from Sandy Needham

Wednesday, October 11, 2006

Brazil Dispatch 4

October 11, 2006

So our purchase of the house is guess what?? - complicated. The original owner, Ricardo, has tax evasion problems among various other creditors, so the house has passed to the current owner, Fidel, without anyone changing the deed. This is because, even though Ricardo paid the entire mortgage, he never officially "retired" the loan with the bank so as not to attract the attention of his creditors to his ownership of the house. No one can officially take over the deed from Ricardo until certain documents clearing the way are acquired and the retirement of the loan has happened. Fidel did not actually realize the extent of risk, owning this house, and did not mind getting around a few problems by leaving it in Ricardo's name. By the way, it costs 6% OF THE SELLING PRICE to transfer a deed; one reason it is commonly not done.

A very nice lawyer here, Ribamar, who is a friend of a friend of Newton's Dad and a native of Natal, knew first thing that Ricardo has tax problems. When he was unable to get the documents we need to buy, he just encouraged us to find another house. Well, no way I'm doing that, when this is THE house for us! The deal here in Brazil is that in the middle of all the strict limitations are very loose ways of getting around them. Fidel is managing to "get" all the needed documents to pass the title into his name by way of the realtor he originally bought the house through, then we will take it over from him. Whew! I think it's going to work out. Newton had to ask me to stop pacing twice in the last two days, but now I am sitting still to write! Since we leave in a week for Newt's big business trip, we'll see what's left to do after we return on November 14th. Someday we'll have a home!!
Ribamar, the lawyer, told us about the different feel Natal has compared to other Brazilian cities. During WWII, Natal was a "trampoline" for Allied forces getting to Europe via Africa. Among various nationalities of soldiers, the base was actually American, so this city became like a little American colony. As I wrote last year, the popular music of the northeast, called forró (pronounced "for hall") actually got named via this American base, where there was one party at the officers' club, and another big party "for all," typified by this particular northeastern dance rhythm and quick-step dance. Today, pedestrians here still have crosswalks that must be honored by motorists - the only place in Brazil of which Newton is aware. Ironically, flights from the US to Natal do not exist, so I seem to be the only American here now!

I need to defend our little red car, after calling it 'unexciting' in the last dispatch. It's true, the red is very bright and shiny. The only other colors offered on any lot are black, white, grey, and neutral metallics. Cars are one of several things here that simply cost a lot more than in the US. (Technology, fuel, also.) I guess I thought for the price, the "power windows' referred to both the front seat AND the back seat windows. Anyway - back to the defending - I am completely thrilled to be driving a car, at last, that does not run on gasoline. Even though this one can handle either gas or alcohol, we always fill it up with alcohol. It was costing US$50 to fill up our tiny gasoline rental car. The alcohol costs less, but burns faster, so is not a big savings. BUT IT BURNS CLEAN!!!!!!! With petroleum self-sufficiency in Brazil and alcohol from the cheap resource of sugar cane, we're mystified by both prices.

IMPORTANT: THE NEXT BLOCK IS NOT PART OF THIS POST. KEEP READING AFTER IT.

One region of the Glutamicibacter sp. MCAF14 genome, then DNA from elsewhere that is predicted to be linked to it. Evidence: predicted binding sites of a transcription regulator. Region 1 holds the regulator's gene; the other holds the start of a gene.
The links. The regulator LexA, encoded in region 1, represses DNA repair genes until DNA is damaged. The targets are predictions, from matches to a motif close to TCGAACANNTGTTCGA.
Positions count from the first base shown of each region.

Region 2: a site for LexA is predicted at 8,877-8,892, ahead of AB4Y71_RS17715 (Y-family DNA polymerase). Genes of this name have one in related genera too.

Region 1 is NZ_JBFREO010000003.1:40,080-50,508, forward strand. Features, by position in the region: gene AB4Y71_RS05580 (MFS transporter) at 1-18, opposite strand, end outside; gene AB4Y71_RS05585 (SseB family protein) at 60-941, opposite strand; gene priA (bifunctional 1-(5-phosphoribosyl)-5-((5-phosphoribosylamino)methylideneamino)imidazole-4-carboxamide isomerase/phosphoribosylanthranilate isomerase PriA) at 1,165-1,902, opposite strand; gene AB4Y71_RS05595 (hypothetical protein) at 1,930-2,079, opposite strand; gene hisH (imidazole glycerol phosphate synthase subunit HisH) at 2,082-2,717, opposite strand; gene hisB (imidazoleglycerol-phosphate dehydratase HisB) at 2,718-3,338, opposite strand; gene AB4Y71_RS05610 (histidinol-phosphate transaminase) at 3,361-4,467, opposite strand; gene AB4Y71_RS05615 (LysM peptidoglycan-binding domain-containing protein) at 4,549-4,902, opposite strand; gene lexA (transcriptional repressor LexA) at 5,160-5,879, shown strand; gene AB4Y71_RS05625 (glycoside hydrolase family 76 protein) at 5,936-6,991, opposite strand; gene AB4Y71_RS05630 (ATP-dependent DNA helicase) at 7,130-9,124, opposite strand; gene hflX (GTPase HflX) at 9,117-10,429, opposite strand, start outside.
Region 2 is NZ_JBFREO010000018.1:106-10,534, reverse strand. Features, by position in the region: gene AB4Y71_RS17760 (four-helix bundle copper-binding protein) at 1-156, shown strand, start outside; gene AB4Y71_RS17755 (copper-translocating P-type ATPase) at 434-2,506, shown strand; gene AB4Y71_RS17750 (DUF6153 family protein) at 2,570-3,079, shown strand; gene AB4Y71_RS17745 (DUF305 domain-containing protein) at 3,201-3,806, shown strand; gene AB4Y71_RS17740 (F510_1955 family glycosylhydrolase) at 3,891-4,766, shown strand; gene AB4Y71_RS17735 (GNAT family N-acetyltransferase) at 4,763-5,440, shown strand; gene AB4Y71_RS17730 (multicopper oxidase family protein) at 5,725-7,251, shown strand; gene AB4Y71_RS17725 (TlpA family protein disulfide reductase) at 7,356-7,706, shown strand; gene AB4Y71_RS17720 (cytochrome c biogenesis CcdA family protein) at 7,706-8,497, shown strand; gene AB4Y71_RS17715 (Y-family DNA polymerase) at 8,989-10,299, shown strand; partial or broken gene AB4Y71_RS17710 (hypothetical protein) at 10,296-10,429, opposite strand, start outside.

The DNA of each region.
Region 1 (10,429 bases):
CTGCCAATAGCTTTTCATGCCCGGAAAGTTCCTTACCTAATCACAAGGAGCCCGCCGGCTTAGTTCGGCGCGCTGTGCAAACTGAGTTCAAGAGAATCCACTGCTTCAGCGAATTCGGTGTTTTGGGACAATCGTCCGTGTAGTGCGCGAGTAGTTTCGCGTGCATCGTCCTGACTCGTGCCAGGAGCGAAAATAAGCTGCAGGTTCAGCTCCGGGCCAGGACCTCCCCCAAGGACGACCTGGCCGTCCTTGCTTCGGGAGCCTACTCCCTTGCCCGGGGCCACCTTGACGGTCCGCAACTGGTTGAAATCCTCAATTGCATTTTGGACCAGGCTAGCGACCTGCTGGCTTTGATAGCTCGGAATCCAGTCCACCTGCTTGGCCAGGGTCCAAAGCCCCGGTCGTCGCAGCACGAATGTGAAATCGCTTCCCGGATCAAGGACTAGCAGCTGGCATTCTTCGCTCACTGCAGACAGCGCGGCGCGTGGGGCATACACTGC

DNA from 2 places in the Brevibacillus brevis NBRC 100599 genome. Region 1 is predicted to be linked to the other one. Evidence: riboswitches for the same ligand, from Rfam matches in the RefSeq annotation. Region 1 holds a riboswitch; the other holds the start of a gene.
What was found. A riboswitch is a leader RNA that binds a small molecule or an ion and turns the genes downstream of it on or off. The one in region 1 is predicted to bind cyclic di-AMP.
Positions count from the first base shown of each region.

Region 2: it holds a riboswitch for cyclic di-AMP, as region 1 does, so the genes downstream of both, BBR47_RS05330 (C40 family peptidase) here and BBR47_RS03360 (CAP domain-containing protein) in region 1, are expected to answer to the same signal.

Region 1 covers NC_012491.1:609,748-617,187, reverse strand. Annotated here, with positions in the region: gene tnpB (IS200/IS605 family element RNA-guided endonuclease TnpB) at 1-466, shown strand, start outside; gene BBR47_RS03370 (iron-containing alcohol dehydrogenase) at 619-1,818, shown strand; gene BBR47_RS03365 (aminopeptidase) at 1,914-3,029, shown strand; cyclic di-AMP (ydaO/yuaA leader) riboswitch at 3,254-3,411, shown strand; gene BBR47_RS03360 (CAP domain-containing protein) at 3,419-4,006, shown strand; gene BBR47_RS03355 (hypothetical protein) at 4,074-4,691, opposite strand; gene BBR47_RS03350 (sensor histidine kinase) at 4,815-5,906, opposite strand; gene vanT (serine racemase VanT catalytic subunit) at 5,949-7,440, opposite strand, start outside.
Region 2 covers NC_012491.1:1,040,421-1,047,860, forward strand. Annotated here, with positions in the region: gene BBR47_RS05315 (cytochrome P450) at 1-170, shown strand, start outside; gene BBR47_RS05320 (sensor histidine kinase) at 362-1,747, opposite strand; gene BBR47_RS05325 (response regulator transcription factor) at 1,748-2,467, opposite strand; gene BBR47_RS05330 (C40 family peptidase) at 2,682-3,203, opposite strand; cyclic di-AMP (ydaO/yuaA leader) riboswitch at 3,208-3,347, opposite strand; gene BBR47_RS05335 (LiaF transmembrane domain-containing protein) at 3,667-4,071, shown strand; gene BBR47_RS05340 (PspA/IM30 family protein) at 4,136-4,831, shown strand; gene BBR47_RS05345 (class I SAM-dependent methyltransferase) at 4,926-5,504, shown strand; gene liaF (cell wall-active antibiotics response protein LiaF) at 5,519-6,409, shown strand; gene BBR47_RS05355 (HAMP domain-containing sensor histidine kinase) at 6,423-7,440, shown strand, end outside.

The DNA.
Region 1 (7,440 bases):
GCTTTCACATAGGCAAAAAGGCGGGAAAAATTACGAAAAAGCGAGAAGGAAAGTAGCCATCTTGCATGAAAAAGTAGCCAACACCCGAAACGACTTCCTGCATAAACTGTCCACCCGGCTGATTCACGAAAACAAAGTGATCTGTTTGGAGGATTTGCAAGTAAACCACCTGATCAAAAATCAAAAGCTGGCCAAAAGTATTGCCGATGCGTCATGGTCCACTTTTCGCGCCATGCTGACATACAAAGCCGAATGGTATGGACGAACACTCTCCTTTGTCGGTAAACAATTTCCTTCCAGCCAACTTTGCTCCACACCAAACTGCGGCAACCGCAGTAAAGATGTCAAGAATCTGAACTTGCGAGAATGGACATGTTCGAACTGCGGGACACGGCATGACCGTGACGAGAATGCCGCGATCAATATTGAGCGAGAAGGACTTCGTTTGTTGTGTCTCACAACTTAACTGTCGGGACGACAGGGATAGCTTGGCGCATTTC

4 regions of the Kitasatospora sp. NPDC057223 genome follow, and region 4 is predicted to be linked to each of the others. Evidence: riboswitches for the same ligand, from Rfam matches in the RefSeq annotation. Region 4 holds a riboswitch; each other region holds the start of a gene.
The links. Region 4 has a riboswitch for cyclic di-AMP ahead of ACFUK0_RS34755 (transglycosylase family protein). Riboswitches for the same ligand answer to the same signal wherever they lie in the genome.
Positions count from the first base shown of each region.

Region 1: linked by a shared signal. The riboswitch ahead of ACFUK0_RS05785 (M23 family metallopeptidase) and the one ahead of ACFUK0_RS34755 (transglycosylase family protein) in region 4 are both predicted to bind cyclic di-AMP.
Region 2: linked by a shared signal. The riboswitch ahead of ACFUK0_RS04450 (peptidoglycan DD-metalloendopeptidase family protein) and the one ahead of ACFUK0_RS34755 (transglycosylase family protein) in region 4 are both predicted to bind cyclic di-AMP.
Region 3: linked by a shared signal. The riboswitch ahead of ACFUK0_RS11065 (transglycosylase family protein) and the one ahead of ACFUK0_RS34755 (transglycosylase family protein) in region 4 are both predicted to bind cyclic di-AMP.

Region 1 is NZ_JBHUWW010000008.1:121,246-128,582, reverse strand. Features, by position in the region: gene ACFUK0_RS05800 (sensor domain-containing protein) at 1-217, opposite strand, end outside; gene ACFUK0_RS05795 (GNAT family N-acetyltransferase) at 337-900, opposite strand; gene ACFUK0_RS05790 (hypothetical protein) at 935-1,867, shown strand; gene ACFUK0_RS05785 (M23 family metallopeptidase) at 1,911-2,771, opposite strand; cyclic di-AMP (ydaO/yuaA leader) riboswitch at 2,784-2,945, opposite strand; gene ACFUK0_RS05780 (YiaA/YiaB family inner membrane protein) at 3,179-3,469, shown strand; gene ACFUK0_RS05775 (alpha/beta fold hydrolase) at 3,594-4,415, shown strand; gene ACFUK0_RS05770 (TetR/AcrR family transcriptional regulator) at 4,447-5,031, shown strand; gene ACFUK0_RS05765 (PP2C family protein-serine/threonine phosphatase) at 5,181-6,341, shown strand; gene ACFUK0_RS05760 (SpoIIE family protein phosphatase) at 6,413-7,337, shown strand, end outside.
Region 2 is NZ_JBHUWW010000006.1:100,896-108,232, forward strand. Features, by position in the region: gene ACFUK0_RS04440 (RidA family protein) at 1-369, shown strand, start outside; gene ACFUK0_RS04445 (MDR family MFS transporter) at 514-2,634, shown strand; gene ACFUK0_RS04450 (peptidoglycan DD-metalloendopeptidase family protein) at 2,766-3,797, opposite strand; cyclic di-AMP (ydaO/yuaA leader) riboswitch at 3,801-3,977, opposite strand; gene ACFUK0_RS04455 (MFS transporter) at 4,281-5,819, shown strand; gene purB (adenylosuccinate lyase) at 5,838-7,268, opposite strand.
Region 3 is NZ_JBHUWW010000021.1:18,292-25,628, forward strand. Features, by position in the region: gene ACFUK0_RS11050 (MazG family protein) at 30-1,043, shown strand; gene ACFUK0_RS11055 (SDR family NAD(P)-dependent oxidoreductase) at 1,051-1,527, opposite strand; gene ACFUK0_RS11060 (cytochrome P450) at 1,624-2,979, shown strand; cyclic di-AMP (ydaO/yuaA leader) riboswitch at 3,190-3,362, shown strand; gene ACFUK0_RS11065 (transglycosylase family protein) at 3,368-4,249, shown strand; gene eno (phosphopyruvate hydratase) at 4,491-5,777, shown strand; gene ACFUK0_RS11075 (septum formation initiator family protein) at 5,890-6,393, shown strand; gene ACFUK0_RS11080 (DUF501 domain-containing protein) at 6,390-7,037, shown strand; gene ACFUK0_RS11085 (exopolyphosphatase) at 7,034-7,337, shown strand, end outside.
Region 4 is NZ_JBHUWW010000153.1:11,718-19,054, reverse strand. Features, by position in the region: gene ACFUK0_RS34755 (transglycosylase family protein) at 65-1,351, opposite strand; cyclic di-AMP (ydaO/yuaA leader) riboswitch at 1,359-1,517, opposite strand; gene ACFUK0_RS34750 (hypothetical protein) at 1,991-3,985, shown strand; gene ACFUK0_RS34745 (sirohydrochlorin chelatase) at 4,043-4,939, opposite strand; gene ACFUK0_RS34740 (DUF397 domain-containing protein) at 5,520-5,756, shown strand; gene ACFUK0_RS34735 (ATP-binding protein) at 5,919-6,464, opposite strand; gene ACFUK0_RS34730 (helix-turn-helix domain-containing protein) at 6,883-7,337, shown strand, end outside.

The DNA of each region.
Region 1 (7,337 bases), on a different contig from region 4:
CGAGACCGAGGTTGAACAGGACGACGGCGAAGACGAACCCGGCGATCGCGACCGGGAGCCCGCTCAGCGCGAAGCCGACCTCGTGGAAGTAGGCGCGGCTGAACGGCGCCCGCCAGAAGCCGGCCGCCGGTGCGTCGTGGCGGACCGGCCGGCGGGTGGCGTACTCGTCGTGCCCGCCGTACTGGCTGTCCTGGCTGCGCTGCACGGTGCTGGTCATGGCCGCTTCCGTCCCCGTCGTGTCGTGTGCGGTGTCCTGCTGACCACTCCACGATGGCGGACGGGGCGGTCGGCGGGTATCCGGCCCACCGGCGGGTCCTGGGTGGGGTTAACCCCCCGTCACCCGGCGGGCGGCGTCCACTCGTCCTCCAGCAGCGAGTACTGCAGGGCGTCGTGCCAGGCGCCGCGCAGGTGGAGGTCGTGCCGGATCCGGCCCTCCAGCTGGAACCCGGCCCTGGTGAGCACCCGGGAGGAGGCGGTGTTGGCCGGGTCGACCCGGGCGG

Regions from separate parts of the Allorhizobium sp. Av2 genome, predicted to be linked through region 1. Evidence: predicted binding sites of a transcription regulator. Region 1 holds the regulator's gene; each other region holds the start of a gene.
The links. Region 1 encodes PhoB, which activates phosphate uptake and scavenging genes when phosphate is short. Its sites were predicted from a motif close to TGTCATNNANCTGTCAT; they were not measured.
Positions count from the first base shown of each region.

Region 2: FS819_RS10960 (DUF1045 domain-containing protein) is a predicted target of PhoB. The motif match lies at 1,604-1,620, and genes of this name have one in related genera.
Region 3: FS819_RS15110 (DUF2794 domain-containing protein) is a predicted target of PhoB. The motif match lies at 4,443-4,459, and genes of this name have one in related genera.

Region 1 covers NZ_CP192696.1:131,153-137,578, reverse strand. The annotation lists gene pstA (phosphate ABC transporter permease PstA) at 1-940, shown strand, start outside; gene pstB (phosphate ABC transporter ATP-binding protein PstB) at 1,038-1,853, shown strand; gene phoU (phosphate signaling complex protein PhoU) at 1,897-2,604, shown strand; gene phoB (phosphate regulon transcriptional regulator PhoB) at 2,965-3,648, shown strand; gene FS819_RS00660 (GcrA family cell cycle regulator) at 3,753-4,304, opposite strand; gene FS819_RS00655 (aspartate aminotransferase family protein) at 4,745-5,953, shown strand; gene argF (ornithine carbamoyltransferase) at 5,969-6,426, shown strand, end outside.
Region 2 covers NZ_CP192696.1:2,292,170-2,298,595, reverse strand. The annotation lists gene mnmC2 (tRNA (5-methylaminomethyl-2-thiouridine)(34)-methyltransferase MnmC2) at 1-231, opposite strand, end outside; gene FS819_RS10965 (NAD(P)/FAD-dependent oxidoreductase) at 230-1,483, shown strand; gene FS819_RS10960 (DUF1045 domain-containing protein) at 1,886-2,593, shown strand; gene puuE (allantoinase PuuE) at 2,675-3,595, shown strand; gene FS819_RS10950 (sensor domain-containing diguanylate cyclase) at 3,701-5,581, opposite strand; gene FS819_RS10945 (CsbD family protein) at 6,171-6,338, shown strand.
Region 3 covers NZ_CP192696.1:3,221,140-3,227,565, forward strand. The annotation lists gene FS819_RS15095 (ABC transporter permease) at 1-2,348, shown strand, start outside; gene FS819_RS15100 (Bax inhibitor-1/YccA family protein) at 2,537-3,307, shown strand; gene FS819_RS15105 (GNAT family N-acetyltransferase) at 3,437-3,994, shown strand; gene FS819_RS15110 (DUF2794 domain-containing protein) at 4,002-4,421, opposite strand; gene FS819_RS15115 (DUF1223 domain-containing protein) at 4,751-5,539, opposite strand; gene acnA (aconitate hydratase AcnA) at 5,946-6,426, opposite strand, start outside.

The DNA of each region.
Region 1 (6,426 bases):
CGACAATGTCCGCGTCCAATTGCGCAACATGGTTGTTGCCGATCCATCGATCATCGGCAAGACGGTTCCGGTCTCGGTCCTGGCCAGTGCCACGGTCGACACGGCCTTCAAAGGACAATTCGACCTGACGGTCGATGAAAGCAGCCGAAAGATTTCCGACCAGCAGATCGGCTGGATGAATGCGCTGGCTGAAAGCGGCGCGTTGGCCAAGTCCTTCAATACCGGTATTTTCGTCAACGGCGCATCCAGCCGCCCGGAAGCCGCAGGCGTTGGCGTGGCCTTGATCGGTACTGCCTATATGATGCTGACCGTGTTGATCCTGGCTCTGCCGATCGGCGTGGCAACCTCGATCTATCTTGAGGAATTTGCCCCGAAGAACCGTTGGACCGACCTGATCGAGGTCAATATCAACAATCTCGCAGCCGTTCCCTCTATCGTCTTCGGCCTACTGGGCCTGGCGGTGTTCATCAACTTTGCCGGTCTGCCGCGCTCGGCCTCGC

We spent last weekend a little further south along the coast at a "famous" beach called Pipa. As in Natal, there are loads of Europeans, with higher prices and fantastic restaurants and shops. We were determined to find a cheap pousada to stay in, so settled for one whose room door didn't actually lock and whose A/C didn't actually cool. (This was the third room we tried there, where the toilet had a seat and the frig and TV worked simultaneously.) We found a great beach where a little barraca is perched on the last remaining feet of a sand 'shelf,' soon to disappear completely with the global rising of the oceans. Note the attached photos of the same coconut tree taken one day apart:

This barraca was too simple to have any music, so we actually got to listen to the ocean the whole time!
On our first day there, Newton was the hot-shot body surfer among the Europeans getting pummeled in the head by the strong waves. (I stay out altogether once it gets rougher in the afternoon, as a wall of water suggests death to me.) On our second day there, Newt decided to
have a more humbling surf board lesson, since he has never really tried that. He is excited to keep learning, once he is no longer sore in the hands, knees, ribs - and elbow, where another beginning surfer collided with him.

Now we are running around a bit, getting to know Natal a little better, hoping to find a dentist for Newton and a hairdresser for me before our trip (it's really getting old putting that dark brown eye shadow on my graying temples!). The hotel will let us keep our stuff and our car here. Of course I HOPE we'll be here for just one night when we return, although the closing on the house may require more days.

Hope all of you are enjoying fall, my favorite season (I'm not complaining about the green here, be clear!).

Perhaps you'll get some reports from other parts of the world soon.


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